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Any colimit can be represented as a functor $F$ left adjoint to a particular diagonal functor $\Delta: C \rightarrow C^J$. The unit of this adjunction is the natural transformation $\eta_K: K \rightarrow \Delta F K$. This is a morphism in $C^J$ and so $F(\eta_K)$ should be well defined. I cannot however compute it using the usual method.

I've been trying to determine what the counit associated with any particular colimit is and decided that its the folding map from a copower of $x$. This is the last thing I need to complete the proof. Any thoughts?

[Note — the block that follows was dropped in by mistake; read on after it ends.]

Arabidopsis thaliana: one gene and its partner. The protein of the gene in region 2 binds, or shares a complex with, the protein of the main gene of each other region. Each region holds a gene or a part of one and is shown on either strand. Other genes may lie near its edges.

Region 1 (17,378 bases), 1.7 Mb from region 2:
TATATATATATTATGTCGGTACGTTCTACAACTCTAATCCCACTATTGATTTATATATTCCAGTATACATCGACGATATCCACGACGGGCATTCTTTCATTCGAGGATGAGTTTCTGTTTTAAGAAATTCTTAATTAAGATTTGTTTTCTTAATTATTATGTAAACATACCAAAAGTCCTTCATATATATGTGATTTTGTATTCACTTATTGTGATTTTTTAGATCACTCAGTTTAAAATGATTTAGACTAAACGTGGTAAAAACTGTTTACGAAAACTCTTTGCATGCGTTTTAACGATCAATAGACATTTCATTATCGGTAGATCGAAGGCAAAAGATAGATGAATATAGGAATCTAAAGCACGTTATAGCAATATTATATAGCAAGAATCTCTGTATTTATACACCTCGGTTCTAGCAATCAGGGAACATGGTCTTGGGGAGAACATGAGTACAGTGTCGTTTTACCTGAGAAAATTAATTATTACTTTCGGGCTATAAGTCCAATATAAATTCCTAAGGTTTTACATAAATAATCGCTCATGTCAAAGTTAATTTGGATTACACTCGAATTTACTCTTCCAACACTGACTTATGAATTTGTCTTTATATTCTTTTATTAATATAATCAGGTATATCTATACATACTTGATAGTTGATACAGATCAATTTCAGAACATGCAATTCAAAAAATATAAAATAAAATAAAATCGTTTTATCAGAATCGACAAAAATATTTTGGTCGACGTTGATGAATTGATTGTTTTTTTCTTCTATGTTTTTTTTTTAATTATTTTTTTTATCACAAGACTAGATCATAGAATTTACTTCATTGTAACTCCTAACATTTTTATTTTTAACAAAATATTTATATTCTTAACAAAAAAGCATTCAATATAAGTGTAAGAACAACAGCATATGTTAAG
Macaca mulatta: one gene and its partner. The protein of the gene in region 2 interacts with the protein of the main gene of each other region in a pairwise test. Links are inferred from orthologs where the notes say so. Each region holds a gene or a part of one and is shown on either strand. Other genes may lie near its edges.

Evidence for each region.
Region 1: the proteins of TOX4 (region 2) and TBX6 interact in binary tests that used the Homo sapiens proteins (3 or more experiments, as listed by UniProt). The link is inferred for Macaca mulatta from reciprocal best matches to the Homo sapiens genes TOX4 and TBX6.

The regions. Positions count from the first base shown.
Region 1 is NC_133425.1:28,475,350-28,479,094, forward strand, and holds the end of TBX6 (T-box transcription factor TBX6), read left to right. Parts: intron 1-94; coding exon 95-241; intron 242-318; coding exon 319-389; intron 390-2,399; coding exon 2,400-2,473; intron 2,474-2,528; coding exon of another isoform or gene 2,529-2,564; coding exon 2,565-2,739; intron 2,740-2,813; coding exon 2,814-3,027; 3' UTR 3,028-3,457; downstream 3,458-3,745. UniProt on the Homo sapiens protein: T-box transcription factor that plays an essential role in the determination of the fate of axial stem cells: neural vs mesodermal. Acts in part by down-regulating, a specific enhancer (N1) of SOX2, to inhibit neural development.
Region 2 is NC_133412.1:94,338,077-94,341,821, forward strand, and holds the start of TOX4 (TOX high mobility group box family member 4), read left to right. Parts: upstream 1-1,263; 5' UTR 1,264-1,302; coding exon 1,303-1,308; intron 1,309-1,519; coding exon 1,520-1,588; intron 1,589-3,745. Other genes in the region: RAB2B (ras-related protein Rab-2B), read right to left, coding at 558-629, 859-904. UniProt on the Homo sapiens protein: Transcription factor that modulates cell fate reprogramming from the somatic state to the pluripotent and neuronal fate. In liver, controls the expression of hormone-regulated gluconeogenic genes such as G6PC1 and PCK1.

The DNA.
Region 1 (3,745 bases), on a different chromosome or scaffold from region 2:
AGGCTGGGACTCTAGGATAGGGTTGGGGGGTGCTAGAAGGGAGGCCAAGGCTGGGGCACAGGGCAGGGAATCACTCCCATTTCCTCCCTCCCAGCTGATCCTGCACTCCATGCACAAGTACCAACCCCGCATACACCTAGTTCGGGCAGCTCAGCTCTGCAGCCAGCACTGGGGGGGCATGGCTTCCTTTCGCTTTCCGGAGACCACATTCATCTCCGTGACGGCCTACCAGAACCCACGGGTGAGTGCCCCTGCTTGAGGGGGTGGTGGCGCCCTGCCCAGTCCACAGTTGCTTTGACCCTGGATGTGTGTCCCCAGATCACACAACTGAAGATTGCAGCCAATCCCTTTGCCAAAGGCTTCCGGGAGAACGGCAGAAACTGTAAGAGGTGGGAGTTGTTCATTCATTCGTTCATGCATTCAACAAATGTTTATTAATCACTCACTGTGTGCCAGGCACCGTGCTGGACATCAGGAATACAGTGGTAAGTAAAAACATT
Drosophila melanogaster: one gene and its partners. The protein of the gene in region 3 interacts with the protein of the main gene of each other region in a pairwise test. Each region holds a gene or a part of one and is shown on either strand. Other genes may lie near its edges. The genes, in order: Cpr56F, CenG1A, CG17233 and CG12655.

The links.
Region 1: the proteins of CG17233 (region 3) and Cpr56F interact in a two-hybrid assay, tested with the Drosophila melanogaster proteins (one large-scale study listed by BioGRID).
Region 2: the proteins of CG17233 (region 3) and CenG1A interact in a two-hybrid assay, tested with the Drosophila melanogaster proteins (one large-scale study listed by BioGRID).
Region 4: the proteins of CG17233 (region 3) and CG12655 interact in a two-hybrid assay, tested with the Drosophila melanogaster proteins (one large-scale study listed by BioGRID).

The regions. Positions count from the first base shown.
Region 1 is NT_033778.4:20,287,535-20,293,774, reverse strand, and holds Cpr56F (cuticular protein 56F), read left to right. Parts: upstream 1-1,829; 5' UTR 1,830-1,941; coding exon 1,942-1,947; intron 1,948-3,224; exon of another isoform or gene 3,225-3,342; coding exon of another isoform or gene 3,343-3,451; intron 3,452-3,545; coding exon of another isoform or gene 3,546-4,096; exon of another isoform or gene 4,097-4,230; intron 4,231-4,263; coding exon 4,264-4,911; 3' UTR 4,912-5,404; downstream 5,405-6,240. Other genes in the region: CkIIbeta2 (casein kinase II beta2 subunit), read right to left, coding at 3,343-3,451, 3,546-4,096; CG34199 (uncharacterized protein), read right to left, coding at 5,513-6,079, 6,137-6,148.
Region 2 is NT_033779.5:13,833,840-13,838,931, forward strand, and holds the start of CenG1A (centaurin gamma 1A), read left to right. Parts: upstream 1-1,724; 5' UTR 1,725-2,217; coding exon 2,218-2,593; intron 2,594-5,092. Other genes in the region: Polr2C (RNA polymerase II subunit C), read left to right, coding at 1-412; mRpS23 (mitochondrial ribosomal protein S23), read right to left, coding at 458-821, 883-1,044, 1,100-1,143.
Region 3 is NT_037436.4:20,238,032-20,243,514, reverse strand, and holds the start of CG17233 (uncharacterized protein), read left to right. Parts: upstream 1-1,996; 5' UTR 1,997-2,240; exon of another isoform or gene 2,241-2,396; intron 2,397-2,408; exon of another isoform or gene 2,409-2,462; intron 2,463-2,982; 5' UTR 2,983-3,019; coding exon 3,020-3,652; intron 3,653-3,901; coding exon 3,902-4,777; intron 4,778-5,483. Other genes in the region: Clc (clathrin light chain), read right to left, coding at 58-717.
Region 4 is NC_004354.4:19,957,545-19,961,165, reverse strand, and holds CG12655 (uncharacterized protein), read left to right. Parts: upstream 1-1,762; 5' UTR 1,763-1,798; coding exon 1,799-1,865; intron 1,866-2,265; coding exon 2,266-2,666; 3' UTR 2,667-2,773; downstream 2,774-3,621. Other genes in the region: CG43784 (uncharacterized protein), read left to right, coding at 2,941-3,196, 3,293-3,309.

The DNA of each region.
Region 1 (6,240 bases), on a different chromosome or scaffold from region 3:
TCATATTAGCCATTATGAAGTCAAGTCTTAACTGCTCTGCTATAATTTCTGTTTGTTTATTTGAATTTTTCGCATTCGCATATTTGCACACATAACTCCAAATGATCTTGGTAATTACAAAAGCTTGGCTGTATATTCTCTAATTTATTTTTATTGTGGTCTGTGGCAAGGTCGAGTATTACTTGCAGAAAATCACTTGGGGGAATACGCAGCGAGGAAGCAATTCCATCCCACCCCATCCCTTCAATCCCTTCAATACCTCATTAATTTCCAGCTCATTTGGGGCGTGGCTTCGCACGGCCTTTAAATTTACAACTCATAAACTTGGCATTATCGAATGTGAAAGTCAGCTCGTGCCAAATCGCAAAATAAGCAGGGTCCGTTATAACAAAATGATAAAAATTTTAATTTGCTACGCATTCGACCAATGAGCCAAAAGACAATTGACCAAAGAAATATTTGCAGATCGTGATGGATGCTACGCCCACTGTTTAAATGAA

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In general, $\rm colim\circ \Delta$ is the copower by the set $\pi_0(J)$ of connected components of $J$. Thus, $\rm colim(\eta_K)$ is a map ${\rm colim}(K) \to \pi_0(J) \cdot {\rm colim}(K)$, which is determined (like any map out of a colimit) by a cocone consisting of maps $K_j \to \pi_0(J) \cdot {\rm colim}(K)$ for all $j\in J$. At this point there is really only one possible guess for what it might be, namely each $K_j$ maps into the copy of ${\rm colim}(K)$ indexed by the connected component $[j]\in \pi_0(J)$, and into that copy it is the coprojection $K_j \to {\rm colim}(K)$.

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